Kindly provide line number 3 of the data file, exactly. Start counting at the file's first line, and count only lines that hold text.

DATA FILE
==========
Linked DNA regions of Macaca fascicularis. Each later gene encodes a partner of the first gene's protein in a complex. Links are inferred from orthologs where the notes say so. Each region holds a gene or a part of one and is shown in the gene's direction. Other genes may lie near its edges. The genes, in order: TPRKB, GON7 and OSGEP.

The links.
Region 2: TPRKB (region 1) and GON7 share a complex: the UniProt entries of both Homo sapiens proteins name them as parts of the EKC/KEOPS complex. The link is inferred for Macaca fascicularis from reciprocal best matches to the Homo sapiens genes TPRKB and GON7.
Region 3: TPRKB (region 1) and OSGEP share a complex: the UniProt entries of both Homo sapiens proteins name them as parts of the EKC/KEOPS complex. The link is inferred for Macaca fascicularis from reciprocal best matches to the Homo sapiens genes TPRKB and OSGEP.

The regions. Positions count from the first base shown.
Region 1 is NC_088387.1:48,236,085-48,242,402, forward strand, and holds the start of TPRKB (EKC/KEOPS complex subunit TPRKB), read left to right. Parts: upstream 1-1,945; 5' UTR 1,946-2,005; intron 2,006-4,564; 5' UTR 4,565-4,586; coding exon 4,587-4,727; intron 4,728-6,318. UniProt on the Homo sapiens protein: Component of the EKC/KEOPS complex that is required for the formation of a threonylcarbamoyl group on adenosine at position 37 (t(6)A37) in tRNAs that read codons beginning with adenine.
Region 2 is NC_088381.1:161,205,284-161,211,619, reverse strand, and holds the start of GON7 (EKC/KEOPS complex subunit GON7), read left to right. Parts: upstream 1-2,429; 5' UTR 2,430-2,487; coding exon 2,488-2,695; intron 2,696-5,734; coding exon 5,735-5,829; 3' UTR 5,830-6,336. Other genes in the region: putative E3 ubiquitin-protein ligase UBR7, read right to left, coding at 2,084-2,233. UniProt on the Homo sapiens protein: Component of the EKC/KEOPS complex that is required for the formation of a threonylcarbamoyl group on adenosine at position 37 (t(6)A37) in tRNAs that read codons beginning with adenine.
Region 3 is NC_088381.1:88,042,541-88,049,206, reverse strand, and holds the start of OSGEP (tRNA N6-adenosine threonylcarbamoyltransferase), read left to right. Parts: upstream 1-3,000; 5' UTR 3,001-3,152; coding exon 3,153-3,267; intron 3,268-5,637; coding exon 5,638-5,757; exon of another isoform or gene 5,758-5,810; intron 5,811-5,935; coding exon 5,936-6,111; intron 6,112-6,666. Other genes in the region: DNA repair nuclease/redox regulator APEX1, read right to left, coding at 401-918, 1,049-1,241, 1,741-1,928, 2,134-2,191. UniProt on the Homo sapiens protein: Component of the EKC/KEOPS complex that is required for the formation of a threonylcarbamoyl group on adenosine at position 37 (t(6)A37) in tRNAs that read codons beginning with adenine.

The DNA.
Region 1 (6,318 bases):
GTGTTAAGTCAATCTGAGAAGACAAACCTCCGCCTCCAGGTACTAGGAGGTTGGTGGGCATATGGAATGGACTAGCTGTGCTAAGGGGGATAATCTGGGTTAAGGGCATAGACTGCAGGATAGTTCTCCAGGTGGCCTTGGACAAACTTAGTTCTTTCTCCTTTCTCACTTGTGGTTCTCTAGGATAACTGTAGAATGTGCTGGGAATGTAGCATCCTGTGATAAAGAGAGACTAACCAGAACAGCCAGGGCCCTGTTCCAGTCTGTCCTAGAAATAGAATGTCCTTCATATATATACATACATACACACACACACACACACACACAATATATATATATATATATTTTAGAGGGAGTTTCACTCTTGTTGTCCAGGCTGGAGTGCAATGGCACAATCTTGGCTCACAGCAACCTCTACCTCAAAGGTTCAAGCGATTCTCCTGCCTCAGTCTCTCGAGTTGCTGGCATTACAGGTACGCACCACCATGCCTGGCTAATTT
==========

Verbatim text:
Region 2: TPRKB (region 1) and GON7 share a complex: the UniProt entries of both Homo sapiens proteins name them as parts of the EKC/KEOPS complex. The link is inferred for Macaca fascicularis from reciprocal best matches to the Homo sapiens genes TPRKB and GON7.